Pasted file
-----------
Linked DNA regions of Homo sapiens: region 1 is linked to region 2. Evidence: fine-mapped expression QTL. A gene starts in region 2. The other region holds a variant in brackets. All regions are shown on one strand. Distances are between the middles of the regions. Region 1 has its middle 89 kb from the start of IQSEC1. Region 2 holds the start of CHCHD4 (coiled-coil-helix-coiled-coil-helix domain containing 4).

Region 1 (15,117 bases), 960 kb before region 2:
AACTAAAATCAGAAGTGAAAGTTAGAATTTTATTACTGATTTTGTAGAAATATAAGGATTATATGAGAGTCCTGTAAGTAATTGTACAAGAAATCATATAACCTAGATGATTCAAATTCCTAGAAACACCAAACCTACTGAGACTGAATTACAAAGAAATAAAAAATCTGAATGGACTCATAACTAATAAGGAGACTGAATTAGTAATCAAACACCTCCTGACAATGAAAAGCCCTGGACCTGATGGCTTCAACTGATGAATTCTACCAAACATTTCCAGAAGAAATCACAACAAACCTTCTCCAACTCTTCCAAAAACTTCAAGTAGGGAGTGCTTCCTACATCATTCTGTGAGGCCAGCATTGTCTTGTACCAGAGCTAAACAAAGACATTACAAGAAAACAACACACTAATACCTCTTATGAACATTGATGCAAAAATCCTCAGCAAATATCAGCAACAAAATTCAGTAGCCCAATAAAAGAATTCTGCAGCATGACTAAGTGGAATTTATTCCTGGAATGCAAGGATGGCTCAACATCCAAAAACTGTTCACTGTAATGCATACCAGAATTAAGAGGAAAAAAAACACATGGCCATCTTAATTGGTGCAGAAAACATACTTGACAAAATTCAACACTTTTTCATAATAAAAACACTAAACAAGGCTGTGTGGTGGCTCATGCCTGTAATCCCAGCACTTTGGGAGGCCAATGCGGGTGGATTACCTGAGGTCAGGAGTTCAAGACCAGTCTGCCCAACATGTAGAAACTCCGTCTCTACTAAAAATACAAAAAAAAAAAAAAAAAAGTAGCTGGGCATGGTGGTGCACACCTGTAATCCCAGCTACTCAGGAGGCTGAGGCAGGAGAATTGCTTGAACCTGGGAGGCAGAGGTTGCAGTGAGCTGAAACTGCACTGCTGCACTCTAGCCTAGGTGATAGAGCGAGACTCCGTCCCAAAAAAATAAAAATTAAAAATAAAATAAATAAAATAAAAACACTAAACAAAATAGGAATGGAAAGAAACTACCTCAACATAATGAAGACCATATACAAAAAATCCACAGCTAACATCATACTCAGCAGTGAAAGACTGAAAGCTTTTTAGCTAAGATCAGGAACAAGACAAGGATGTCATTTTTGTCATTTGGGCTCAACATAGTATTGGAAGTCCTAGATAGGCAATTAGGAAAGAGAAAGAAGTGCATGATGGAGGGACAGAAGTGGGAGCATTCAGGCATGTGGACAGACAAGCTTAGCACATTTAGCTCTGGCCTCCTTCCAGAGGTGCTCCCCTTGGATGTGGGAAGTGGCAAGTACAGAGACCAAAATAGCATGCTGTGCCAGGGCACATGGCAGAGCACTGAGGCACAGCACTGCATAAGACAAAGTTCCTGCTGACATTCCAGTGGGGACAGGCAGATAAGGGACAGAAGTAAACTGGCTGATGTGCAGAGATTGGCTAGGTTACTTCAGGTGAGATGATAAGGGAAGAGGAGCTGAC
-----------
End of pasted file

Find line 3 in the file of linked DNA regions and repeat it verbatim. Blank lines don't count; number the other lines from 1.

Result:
AACTAAAATCAGAAGTGAAAGTTAGAATTTTATTACTGATTTTGTAGAAATATAAGGATTATATGAGAGTCCTGTAAGTAATTGTACAAGAAATCATATAACCTAGATGATTCAAATTCCTAGAAACACCAAACCTACTGAGACTGAATTACAAAGAAATAAAAAATCTGAATGGACTCATAACTAATAAGGAGACTGAATTAGTAATCAAACACCTCCTGACAATGAAAAGCCCTGGACCTGATGGCTTCAACTGATGAATTCTACCAAACATTTCCAGAAGAAATCACAACAAACCTTCTCCAACTCTTCCAAAAACTTCAAGTAGGGAGTGCTTCCTACATCATTCTGTGAGGCCAGCATTGTCTTGTACCAGAGCTAAACAAAGACATTACAAGAAAACAACACACTAATACCTCTTATGAACATTGATGCAAAAATCCTCAGCAAATATCAGCAACAAAATTCAGTAGCCCAATAAAAGAATTCTGCAGCATGACTAAGTGGAATTTATTCCTGGAATGCAAGGATGGCTCAACATCCAAAAACTGTTCACTGTAATGCATACCAGAATTAAGAGGAAAAAAAACACATGGCCATCTTAATTGGTGCAGAAAACATACTTGACAAAATTCAACACTTTTTCATAATAAAAACACTAAACAAGGCTGTGTGGTGGCTCATGCCTGTAATCCCAGCACTTTGGGAGGCCAATGCGGGTGGATTACCTGAGGTCAGGAGTTCAAGACCAGTCTGCCCAACATGTAGAAACTCCGTCTCTACTAAAAATACAAAAAAAAAAAAAAAAAAGTAGCTGGGCATGGTGGTGCACACCTGTAATCCCAGCTACTCAGGAGGCTGAGGCAGGAGAATTGCTTGAACCTGGGAGGCAGAGGTTGCAGTGAGCTGAAACTGCACTGCTGCACTCTAGCCTAGGTGATAGAGCGAGACTCCGTCCCAAAAAAATAAAAATTAAAAATAAAATAAATAAAATAAAAACACTAAACAAAATAGGAATGGAAAGAAACTACCTCAACATAATGAAGACCATATACAAAAAATCCACAGCTAACATCATACTCAGCAGTGAAAGACTGAAAGCTTTTTAGCTAAGATCAGGAACAAGACAAGGATGTCATTTTTGTCATTTGGGCTCAACATAGTATTGGAAGTCCTAGATAGGCAATTAGGAAAGAGAAAGAAGTGCATGATGGAGGGACAGAAGTGGGAGCATTCAGGCATGTGGACAGACAAGCTTAGCACATTTAGCTCTGGCCTCCTTCCAGAGGTGCTCCCCTTGGATGTGGGAAGTGGCAAGTACAGAGACCAAAATAGCATGCTGTGCCAGGGCACATGGCAGAGCACTGAGGCACAGCACTGCATAAGACAAAGTTCCTGCTGACATTCCAGTGGGGACAGGCAGATAAGGGACAGAAGTAAACTGGCTGATGTGCAGAGATTGGCTAGGTTACTTCAGGTGAGATGATAAGGGAAGAGGAGCTGAC